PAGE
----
In the Heat of Battle, The Death of General Sedgewick
IN THE HARBERGER LIBRARY, visitors are drawn into the heat of a civil war battle with the huge oil painting The Death of General Sedgewick. Created by Plainfield resident and Civil War veteran Julian Scott, the work recounts the story of union troops led by General Sedgewick near the courthouse in Spottsylvania, Virginia in May of 1864. In the depths of sniper fire, it is written that Sedgewick chided his troops by saying "What, What! Men, dodging this way for single bullets? What will you do when they open fire along the whole line? I am ashamed of you. They couldn't hit an elephant at this distance?" No sooner than the general made these remarks he was critically wounded in a hail of bullets.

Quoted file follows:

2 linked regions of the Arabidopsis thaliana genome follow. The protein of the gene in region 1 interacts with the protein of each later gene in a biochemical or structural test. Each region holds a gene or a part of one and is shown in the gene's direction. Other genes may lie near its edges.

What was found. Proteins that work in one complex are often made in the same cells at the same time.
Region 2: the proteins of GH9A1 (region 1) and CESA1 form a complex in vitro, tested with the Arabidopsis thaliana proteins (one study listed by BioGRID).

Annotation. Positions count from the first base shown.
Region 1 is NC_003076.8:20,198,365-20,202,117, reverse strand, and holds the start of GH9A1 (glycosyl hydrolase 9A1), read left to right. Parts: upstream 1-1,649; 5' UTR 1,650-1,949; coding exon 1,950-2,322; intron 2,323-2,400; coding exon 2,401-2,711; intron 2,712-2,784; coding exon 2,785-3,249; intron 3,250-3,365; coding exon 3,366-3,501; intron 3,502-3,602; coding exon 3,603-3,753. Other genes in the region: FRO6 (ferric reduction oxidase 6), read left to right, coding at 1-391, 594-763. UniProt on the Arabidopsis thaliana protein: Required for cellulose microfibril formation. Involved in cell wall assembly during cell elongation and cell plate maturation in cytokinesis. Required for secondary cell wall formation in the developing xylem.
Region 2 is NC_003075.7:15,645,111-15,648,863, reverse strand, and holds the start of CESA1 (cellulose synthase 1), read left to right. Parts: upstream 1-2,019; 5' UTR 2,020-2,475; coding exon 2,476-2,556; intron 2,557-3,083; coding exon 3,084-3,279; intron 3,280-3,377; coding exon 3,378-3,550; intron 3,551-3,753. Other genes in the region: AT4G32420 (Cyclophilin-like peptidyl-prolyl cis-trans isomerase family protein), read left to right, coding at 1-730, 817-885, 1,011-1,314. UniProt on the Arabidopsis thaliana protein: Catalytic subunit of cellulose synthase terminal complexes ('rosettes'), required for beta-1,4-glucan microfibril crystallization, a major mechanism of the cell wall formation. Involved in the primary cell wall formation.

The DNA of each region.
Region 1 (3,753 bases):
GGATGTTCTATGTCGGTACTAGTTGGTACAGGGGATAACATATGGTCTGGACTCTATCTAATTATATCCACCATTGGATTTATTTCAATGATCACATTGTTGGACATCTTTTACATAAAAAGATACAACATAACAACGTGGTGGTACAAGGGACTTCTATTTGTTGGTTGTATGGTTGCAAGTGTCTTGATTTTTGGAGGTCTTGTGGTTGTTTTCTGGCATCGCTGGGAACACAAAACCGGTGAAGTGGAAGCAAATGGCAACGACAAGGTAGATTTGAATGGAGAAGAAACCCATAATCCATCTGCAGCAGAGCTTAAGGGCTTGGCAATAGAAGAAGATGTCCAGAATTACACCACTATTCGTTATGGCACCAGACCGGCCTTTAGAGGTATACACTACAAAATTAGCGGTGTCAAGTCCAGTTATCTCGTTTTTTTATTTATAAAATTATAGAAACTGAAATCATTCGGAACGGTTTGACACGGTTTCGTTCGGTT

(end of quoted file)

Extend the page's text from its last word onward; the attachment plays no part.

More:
Scott who largely painted military subjects served as a drummer boy and is believed to be the model of the drummer boy looking at the dying officer in the painting. From 1993 to 1994, Scott's work traveled with the Smithsonian exhibition "Picturing History: American Painting 1770-1930."
A Time of Leisure, A Time of Wealth:
VISITORS TO THE DRAKE HOUSE PARLOR will find a variety of Victorian era treasures including a horse-hair empire style sofa, a 7-legged Creiger piano, crazy quilts, and a stuffed heath hen which seems to fascinate most young visitors. This land bound bird was once known as a poor man's dinner. Now extinct, the rarity is largely seen in enclosed glass cases like the one at Drake Houses and in pages of natural history books.